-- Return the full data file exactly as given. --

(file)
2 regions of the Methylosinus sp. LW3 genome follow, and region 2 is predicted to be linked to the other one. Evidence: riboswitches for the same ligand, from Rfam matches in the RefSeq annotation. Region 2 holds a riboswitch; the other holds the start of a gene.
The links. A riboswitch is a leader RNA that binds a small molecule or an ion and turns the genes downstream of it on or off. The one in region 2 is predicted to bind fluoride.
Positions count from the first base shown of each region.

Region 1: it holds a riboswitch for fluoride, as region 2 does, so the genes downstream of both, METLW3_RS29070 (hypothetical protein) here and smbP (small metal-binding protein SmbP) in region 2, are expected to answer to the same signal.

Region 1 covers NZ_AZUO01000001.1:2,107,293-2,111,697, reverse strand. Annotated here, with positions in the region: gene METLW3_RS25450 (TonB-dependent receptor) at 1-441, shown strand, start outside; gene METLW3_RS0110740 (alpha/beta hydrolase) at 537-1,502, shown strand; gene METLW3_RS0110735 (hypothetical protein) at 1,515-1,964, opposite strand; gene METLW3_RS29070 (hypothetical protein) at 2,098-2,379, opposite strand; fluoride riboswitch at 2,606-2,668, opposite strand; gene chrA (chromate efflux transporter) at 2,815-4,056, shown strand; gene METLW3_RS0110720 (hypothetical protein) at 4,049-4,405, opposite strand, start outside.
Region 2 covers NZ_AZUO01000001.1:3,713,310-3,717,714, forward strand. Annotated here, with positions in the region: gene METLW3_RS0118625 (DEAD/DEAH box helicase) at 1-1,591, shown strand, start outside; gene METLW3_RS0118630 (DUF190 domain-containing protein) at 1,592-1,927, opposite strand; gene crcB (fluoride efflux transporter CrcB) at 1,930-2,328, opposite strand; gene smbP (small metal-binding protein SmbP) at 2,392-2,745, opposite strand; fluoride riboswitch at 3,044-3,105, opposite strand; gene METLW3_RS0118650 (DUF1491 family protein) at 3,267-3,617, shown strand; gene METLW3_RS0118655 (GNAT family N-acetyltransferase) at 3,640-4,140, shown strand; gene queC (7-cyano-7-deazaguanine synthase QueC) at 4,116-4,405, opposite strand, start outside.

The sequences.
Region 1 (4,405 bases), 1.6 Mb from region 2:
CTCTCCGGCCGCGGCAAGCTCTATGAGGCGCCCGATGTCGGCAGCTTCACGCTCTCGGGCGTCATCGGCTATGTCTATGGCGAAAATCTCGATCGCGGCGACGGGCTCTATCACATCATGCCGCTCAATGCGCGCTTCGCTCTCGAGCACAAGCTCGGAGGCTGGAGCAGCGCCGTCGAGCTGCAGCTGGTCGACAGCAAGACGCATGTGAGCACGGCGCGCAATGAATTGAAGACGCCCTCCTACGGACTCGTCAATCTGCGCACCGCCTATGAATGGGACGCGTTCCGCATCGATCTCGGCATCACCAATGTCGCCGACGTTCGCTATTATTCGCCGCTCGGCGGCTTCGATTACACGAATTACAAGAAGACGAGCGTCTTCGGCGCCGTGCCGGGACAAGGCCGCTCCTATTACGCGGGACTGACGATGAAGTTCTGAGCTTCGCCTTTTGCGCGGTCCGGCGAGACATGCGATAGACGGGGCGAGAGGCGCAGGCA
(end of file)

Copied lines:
2 regions of the Methylosinus sp. LW3 genome follow, and region 2 is predicted to be linked to the other one. Evidence: riboswitches for the same ligand, from Rfam matches in the RefSeq annotation. Region 2 holds a riboswitch; the other holds the start of a gene.
The links. A riboswitch is a leader RNA that binds a small molecule or an ion and turns the genes downstream of it on or off. The one in region 2 is predicted to bind fluoride.
Positions count from the first base shown of each region.

Region 1: it holds a riboswitch for fluoride, as region 2 does, so the genes downstream of both, METLW3_RS29070 (hypothetical protein) here and smbP (small metal-binding protein SmbP) in region 2, are expected to answer to the same signal.

Region 1 covers NZ_AZUO01000001.1:2,107,293-2,111,697, reverse strand. Annotated here, with positions in the region: gene METLW3_RS25450 (TonB-dependent receptor) at 1-441, shown strand, start outside; gene METLW3_RS0110740 (alpha/beta hydrolase) at 537-1,502, shown strand; gene METLW3_RS0110735 (hypothetical protein) at 1,515-1,964, opposite strand; gene METLW3_RS29070 (hypothetical protein) at 2,098-2,379, opposite strand; fluoride riboswitch at 2,606-2,668, opposite strand; gene chrA (chromate efflux transporter) at 2,815-4,056, shown strand; gene METLW3_RS0110720 (hypothetical protein) at 4,049-4,405, opposite strand, start outside.
Region 2 covers NZ_AZUO01000001.1:3,713,310-3,717,714, forward strand. Annotated here, with positions in the region: gene METLW3_RS0118625 (DEAD/DEAH box helicase) at 1-1,591, shown strand, start outside; gene METLW3_RS0118630 (DUF190 domain-containing protein) at 1,592-1,927, opposite strand; gene crcB (fluoride efflux transporter CrcB) at 1,930-2,328, opposite strand; gene smbP (small metal-binding protein SmbP) at 2,392-2,745, opposite strand; fluoride riboswitch at 3,044-3,105, opposite strand; gene METLW3_RS0118650 (DUF1491 family protein) at 3,267-3,617, shown strand; gene METLW3_RS0118655 (GNAT family N-acetyltransferase) at 3,640-4,140, shown strand; gene queC (7-cyano-7-deazaguanine synthase QueC) at 4,116-4,405, opposite strand, start outside.

The sequences.
Region 1 (4,405 bases), 1.6 Mb from region 2:
CTCTCCGGCCGCGGCAAGCTCTATGAGGCGCCCGATGTCGGCAGCTTCACGCTCTCGGGCGTCATCGGCTATGTCTATGGCGAAAATCTCGATCGCGGCGACGGGCTCTATCACATCATGCCGCTCAATGCGCGCTTCGCTCTCGAGCACAAGCTCGGAGGCTGGAGCAGCGCCGTCGAGCTGCAGCTGGTCGACAGCAAGACGCATGTGAGCACGGCGCGCAATGAATTGAAGACGCCCTCCTACGGACTCGTCAATCTGCGCACCGCCTATGAATGGGACGCGTTCCGCATCGATCTCGGCATCACCAATGTCGCCGACGTTCGCTATTATTCGCCGCTCGGCGGCTTCGATTACACGAATTACAAGAAGACGAGCGTCTTCGGCGCCGTGCCGGGACAAGGCCGCTCCTATTACGCGGGACTGACGATGAAGTTCTGAGCTTCGCCTTTTGCGCGGTCCGGCGAGACATGCGATAGACGGGGCGAGAGGCGCAGGCA